Focal Length and Perspective: Part 2

…Continued from Focal Length and Perspective: Part 1

In my last post I claimed that….

Let’s look at my thesis again, with some emphasis added:

Focal length does not directly influence perspective.

The key word here is directly. If you remove this word, my thesis is no longer precise because there are ways that focal length indirectly influences perspective. But what does directly influence perspective? That’s easy…

Perspective is influenced exclusively by the relative positions of the subjects in the scene with respect to the position of the camera.

In other words, you can only change perspective by changing your position, not by zooming in and out.

To demonstrate this, after I took the previous images from Part 1, I took another series of images, this time keeping the focal length at 24mm and moving the camera forward. Here are those images…

Image at 24mm

Image at 24mm

Image at 24mm

Image at 24mm

I chose this particular subject because it has basically just two image planes: the façade of the castle and the guard tower. The two were once connected by a drawbridge that has now been replaced by a stone bridge.

As I approach the building, you can clearly see how the relationship between the apparent sizes of the subjects (that is the perspective) changes, with the nearest arch becoming bigger faster than the background and revealing more of the slits that used to hold the drawbridge’s lifting arms and of the window between them.

You can also see that the last image in the series is starting to acquire some of the characteristics we typically attribute to the use of wide angle lenses: prominence of foreground and vertical lines that converge when tilting up the camera.

If somebody only looked at the first image, they would not be able to tell whether it was taken with a wide angle or with a telephoto, not knowing the distance from which it was taken. However, you would not be able to take the last image with a telephoto; you would be too close to include those objects in the frame (though you could fake it with miniatures).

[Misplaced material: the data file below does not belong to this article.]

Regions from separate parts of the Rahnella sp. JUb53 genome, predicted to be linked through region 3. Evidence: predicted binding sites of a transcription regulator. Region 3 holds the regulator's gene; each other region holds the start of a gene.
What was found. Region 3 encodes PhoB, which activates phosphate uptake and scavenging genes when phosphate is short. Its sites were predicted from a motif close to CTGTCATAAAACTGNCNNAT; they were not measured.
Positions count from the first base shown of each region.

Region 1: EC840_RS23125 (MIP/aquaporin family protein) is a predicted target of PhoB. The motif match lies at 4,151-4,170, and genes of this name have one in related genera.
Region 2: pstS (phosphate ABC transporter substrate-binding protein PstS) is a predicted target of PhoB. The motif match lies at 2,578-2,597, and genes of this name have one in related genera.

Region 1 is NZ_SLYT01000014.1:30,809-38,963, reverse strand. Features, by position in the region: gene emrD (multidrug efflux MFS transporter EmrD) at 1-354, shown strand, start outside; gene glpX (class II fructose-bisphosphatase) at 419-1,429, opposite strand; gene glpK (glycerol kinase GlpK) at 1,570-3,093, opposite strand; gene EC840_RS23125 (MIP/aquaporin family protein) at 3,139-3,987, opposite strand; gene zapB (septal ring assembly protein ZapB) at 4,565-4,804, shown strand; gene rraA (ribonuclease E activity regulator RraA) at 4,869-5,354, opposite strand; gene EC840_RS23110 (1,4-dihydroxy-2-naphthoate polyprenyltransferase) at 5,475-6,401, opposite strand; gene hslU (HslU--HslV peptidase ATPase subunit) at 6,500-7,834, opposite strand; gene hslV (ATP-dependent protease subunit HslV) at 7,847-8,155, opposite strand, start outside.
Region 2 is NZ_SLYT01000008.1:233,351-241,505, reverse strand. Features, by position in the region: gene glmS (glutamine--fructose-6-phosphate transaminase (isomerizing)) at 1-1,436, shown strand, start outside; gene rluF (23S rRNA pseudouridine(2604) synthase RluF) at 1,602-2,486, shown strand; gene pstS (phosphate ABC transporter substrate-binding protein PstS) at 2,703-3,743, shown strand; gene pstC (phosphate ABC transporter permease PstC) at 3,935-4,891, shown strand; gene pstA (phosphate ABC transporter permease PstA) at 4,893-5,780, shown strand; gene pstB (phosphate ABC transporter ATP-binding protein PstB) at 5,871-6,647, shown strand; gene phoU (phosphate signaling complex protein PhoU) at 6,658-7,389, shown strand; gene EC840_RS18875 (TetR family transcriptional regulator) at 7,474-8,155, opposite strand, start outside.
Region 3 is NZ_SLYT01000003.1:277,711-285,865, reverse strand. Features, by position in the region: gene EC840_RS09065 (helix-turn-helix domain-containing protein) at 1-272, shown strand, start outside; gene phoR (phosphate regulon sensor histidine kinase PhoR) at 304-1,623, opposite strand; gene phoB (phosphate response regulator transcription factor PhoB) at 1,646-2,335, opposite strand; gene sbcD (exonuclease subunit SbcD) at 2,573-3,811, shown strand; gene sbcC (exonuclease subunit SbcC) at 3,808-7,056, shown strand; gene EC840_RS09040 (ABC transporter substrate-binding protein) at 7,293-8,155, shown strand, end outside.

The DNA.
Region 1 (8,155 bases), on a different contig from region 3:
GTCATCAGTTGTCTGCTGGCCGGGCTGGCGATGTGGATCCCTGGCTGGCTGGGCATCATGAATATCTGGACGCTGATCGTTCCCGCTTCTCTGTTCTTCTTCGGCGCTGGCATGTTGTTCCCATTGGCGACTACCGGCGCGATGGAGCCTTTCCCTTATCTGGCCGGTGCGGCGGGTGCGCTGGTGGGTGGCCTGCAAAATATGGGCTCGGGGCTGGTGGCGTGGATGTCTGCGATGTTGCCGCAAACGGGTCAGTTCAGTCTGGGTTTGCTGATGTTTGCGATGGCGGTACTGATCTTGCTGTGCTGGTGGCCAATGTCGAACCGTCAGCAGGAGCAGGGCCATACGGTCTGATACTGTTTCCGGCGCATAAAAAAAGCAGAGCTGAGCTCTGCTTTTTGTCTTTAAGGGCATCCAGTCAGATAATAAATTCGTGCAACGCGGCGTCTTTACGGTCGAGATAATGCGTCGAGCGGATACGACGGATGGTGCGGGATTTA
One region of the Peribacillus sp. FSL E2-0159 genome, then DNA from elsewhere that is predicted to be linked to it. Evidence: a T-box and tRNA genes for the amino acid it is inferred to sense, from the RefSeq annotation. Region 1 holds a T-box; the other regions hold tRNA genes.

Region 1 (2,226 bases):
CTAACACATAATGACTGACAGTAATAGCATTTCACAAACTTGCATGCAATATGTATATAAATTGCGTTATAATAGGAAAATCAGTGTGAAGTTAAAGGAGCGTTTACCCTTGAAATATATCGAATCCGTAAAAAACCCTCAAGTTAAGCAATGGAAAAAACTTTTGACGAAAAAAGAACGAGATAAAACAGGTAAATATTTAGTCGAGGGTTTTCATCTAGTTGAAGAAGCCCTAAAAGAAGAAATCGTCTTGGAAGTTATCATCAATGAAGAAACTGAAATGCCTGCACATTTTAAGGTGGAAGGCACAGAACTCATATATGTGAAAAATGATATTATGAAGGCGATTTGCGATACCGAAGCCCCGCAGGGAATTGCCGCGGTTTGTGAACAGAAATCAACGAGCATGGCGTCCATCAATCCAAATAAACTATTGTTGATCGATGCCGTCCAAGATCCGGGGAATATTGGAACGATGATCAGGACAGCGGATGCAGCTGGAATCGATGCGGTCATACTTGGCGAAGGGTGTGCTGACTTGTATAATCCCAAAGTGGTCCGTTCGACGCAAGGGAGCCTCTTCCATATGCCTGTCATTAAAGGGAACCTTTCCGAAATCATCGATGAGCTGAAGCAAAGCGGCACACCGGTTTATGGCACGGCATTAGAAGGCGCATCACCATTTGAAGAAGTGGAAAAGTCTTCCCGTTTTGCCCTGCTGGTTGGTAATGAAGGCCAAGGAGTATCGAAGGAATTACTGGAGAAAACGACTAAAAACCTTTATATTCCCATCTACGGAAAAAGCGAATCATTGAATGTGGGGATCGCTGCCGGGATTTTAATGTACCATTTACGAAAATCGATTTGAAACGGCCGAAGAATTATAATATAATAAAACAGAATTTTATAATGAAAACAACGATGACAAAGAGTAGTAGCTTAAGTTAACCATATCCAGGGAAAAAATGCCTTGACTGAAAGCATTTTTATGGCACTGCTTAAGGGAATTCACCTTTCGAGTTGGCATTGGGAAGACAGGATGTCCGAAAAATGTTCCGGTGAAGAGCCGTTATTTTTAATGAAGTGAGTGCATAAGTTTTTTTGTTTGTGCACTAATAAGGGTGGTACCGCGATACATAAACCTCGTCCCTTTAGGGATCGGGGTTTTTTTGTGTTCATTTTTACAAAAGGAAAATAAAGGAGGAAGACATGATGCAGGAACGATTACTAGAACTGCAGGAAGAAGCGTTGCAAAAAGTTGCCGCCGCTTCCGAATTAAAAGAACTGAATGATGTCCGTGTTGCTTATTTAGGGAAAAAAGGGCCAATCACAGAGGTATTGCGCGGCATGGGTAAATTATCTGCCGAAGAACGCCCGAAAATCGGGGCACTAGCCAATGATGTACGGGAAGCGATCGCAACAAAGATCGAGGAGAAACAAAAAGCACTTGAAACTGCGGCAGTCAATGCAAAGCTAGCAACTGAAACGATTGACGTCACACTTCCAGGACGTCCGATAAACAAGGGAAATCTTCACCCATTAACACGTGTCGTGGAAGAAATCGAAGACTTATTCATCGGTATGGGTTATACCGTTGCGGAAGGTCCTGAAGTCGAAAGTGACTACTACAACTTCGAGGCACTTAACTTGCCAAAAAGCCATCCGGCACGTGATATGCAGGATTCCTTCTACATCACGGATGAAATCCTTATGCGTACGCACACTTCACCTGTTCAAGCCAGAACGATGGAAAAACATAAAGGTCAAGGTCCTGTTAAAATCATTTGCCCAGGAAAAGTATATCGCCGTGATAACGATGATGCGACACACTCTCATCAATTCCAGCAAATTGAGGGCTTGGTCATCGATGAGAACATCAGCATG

So, what do people mean when they say that focal length has an effect on perspective? To put it simply, if they know what they are talking about, they mean that a given focal length allows you to move closer or farther away from your subject and that is what determines perspective.

In other words, focal length influences perspective indirectly by way of changes in camera position.

As a final illustration of the concept, I want to share this animation, comprising two photos taken at the same focal length, but where I moved my position between shots. The image from farther away was then resized so that the central subject would be the same size as in the other image. This demonstrates very graphically how perspective changes by changing position but keeping the same focal length.

Click on the image to see the animation.

About Author Ugo Cei

Ugo Cei is a fine-art travel and landscape photographer from Italy. He believes this is really an amazing planet that we live on and every place and every culture possesses beauty that deserves to be shown, so he tries to catch every available opportunity to travel and to create new images of foreign cities, their inhabitants and of natural landscapes.

He is passionate about sharing his knowledge and his work has been published on magazines and exhibited in art galleries worldwide. He is also the host of the popular travel photography podcast, The Traveling Image Makers.


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2 replies
  1. Landscape photographer
    Landscape photographer says:

    Great article Ugo. But I’m a little confused. How about I take a shot with 24 mm, and then take another shot with 105 mm without changing my position. The perspective between nearest subject and background doesn’t compresses? What will be the results if we compare the 105mm shot with cropped version of 24 mm?


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